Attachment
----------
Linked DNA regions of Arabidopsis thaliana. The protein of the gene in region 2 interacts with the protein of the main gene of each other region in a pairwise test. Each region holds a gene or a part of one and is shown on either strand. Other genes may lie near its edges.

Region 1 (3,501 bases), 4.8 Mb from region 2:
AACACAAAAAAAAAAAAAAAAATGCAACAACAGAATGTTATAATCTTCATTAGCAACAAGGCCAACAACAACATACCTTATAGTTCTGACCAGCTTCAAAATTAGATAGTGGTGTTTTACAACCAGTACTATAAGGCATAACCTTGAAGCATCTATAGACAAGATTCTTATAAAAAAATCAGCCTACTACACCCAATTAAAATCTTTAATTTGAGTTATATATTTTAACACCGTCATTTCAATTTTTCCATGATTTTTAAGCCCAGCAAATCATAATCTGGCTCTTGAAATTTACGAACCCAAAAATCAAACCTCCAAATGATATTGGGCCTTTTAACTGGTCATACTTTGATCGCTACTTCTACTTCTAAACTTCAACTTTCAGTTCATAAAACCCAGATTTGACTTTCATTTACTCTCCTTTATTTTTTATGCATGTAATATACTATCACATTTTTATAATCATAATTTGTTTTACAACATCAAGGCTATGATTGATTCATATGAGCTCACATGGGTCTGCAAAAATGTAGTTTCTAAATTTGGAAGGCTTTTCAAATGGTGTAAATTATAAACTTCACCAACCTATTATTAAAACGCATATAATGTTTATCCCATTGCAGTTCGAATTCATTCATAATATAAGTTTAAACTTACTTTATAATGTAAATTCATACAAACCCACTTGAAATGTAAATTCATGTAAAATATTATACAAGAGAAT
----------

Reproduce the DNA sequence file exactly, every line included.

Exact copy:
Linked DNA regions of Arabidopsis thaliana. The protein of the gene in region 2 interacts with the protein of the main gene of each other region in a pairwise test. Each region holds a gene or a part of one and is shown on either strand. Other genes may lie near its edges.

Region 1 (3,501 bases), 4.8 Mb from region 2:
AACACAAAAAAAAAAAAAAAAATGCAACAACAGAATGTTATAATCTTCATTAGCAACAAGGCCAACAACAACATACCTTATAGTTCTGACCAGCTTCAAAATTAGATAGTGGTGTTTTACAACCAGTACTATAAGGCATAACCTTGAAGCATCTATAGACAAGATTCTTATAAAAAAATCAGCCTACTACACCCAATTAAAATCTTTAATTTGAGTTATATATTTTAACACCGTCATTTCAATTTTTCCATGATTTTTAAGCCCAGCAAATCATAATCTGGCTCTTGAAATTTACGAACCCAAAAATCAAACCTCCAAATGATATTGGGCCTTTTAACTGGTCATACTTTGATCGCTACTTCTACTTCTAAACTTCAACTTTCAGTTCATAAAACCCAGATTTGACTTTCATTTACTCTCCTTTATTTTTTATGCATGTAATATACTATCACATTTTTATAATCATAATTTGTTTTACAACATCAAGGCTATGATTGATTCATATGAGCTCACATGGGTCTGCAAAAATGTAGTTTCTAAATTTGGAAGGCTTTTCAAATGGTGTAAATTATAAACTTCACCAACCTATTATTAAAACGCATATAATGTTTATCCCATTGCAGTTCGAATTCATTCATAATATAAGTTTAAACTTACTTTATAATGTAAATTCATACAAACCCACTTGAAATGTAAATTCATGTAAAATATTATACAAGAGAAT